Providing EMS: Everyone Wants A Piece Of The Action

Tension between the fire-rescue service and the private ambulance industry has escalated to a new level of anger and mistrust. It's part of a long-running, bitter battle over who is going to be the major provider of emergency medical care - municipal fire...


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Tension between the fire-rescue service and the private ambulance industry has escalated to a new level of anger and mistrust. It's part of a long-running, bitter battle over who is going to be the major provider of emergency medical care - municipal fire departments or private ambulance companies? The stakes are enormous, involving the future of this country's fire-rescue service and the pre-hospital emergency care field, which is a business worth an estimated $10 billion per year.

In this latest skirmish, fire leaders accuse the private ambulance operators of planning a smear campaign to discredit the fire service and the performance of firefighters on EMS calls. Their goal is to achieve the privatization of emergency medical services and the huge profits it would bring to the ambulance companies. According to an industry spokesman, this plan was the brainstorm of a few individuals and rejected by a majority of private ambulance operators.

The plot was reported by Gary Ludwig, chief paramedic for the St. Louis Fire Department and an executive board member of the EMS section of the International Association of Fire Chiefs (IAFC). In last month's issue of the IAFC's On Scene newsletter, Ludwig revealed that he had received a confidential document prepared by a group of private ambulance operators, in which they proposed a nationwide attack on the fire service for failing to provide adequate emergency medical care. It called for spending $250,000 on a public relations campaign aimed at convincing the news media, elected officials and taxpayers that their communities would be better served if private ambulance companies took over emergency medical services.

This would produce lucrative EMS contracts and fees for the ambulance operators. Specifically, their strategy was to highlight case histories in cities where fire department ambulances had failed to respond or had unacceptable response times and a generally low standard of service. They also intended to undermine the favorable public perception of firefighters and blame the International Association of Fire Fighters (IAFF) for being the major obstacle to more efficient and less costly emergency medical services. The union was to be branded as a selfish organization whose only interest is preserving jobs and creating new positions for paid firefighters.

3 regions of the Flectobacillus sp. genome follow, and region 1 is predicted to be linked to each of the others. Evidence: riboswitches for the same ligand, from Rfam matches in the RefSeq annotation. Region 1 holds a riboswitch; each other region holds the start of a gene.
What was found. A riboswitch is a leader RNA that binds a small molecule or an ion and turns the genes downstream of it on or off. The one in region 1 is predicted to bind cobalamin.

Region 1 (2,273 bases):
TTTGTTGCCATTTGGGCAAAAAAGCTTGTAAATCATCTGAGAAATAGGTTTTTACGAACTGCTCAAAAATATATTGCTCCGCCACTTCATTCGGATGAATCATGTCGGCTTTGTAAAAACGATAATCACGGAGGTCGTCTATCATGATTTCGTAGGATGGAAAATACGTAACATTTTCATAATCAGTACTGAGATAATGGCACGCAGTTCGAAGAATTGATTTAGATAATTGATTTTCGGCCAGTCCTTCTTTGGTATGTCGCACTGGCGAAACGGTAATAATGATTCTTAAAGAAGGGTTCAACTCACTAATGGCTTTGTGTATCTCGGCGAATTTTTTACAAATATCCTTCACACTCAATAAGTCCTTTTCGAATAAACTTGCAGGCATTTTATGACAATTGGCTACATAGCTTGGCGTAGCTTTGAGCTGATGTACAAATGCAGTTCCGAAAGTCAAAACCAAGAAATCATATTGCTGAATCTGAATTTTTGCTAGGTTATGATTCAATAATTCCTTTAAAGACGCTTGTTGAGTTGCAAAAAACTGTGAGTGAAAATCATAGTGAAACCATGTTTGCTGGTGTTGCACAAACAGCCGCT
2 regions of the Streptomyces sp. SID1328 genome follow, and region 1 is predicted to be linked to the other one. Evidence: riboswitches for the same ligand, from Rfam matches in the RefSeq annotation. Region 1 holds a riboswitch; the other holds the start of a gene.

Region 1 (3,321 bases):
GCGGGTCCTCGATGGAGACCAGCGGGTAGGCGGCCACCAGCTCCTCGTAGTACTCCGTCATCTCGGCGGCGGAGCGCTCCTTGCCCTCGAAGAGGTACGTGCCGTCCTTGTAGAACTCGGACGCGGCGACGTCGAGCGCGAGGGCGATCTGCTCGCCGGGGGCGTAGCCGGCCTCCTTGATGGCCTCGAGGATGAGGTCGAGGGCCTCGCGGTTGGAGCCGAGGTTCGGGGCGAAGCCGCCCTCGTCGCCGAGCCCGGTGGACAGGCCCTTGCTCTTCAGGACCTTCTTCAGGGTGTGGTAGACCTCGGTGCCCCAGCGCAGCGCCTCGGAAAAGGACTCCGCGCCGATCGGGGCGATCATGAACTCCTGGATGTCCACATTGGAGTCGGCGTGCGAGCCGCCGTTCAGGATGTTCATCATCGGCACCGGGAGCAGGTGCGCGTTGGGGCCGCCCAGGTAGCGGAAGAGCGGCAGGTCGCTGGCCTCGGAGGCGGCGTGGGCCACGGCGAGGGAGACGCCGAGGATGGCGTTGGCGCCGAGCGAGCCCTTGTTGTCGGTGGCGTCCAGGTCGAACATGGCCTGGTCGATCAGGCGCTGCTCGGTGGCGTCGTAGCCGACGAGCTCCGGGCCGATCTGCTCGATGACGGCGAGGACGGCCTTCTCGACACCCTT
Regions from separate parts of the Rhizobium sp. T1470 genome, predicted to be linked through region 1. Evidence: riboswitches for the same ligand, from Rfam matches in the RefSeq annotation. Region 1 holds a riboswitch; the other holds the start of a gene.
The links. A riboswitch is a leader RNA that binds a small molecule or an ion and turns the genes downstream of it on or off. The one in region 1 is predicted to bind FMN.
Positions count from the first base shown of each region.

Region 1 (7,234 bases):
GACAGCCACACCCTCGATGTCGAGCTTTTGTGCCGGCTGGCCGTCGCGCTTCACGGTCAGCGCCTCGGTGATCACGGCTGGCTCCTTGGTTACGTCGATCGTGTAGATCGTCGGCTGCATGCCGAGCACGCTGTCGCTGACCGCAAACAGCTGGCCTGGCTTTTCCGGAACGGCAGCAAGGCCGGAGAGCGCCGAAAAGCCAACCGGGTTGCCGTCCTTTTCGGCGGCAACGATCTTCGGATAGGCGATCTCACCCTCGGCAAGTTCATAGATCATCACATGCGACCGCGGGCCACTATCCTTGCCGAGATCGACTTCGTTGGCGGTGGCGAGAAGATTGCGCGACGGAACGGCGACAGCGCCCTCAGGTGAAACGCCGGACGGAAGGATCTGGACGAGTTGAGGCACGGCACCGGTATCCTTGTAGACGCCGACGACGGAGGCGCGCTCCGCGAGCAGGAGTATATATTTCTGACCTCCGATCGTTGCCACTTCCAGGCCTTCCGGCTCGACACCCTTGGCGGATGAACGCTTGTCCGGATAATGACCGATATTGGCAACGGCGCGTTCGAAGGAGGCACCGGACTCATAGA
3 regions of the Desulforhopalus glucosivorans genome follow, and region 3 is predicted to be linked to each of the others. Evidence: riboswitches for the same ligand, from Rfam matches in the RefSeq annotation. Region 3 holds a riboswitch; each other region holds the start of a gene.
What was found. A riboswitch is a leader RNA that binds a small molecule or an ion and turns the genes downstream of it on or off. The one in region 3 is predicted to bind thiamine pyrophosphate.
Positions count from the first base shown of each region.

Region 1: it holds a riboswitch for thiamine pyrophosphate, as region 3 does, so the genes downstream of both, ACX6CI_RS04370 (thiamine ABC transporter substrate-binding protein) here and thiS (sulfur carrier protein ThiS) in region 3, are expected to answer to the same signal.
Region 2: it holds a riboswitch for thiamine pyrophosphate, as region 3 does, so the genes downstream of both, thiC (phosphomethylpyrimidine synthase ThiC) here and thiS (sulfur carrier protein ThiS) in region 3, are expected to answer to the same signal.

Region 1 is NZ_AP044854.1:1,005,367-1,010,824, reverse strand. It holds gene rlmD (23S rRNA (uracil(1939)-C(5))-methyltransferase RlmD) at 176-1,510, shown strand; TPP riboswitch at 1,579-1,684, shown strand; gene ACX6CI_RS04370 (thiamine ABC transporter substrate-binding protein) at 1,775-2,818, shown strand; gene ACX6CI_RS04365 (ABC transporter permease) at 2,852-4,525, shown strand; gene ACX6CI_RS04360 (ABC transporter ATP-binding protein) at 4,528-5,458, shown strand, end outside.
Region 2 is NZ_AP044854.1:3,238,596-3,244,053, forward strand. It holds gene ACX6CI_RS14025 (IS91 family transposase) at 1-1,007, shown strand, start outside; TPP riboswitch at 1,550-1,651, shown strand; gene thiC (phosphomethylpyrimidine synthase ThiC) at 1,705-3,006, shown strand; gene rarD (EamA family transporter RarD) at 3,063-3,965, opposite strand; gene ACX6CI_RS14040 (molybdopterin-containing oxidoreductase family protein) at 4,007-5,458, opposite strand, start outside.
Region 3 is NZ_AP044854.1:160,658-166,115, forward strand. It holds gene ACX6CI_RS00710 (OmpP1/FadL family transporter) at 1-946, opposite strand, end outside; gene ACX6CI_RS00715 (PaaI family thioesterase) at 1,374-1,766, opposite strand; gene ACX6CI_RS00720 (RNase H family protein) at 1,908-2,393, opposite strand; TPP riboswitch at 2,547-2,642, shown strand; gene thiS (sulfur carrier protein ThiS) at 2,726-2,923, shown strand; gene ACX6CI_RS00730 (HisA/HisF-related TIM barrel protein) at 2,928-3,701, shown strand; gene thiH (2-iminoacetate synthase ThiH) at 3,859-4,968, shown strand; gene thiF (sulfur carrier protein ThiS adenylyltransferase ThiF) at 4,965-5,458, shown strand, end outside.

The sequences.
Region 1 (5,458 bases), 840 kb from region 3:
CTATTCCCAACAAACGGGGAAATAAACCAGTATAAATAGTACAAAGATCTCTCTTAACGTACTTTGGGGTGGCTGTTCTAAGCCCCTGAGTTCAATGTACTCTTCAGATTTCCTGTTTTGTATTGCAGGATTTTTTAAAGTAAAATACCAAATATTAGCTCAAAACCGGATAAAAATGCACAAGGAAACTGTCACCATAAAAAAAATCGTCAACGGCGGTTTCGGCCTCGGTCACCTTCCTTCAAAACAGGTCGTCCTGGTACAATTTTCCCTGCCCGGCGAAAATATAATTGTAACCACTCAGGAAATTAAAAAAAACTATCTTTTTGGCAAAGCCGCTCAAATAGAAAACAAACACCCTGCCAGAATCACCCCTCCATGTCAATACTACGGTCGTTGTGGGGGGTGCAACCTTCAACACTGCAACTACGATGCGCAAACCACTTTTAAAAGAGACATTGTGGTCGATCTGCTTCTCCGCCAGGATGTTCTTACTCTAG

Ludwig shared his information with the union and it brought a strong response from IAFF President Alfred K. Whitehead. "The for-profit ambulance operators want to break down the image of firefighters as America's heroes," Whitehead wrote in the IAFF's monthly newspaper. He warned his members to be alert for any mistake that might be exploited by the private ambulance industry to "weaken our position as the largest providers of pre-hospital EMS."

There are many EMS configurations across the country, ranging from cities where the fire department does all of the pre-hospital emergency care - including ambulance transport - to those where the public and private sectors share responsibility, and some where EMS is mainly in the hands of private ambulances. According to Ludwig, 45% of the nation's pre-hospital EMS care is provided by career fire departments, another 17% by volunteer fire departments and rescue squads, and 9% by a "third service," in which ambulances are operated by hospitals or municipal health departments. That leaves about 30% for the private ambulance companies. "The fire service dominates a $10 billion a year industry," Ludwig points out, "...we are the safety net for our communities and that's what the private ambulance operators are going after."

Trace Skeen, president of the American Ambulance Association and chief executive officer of a private ambulance company in Portland, OR, insists that the controversial document was a "preliminary memo" drawn up by a small group of operators and never seriously considered by the ambulance industry. "It was rejected; it is not the direction we want to go," Skeen told Firehouse. In his view, the fire service is giving the document "a lot more credibility than it ever deserved."

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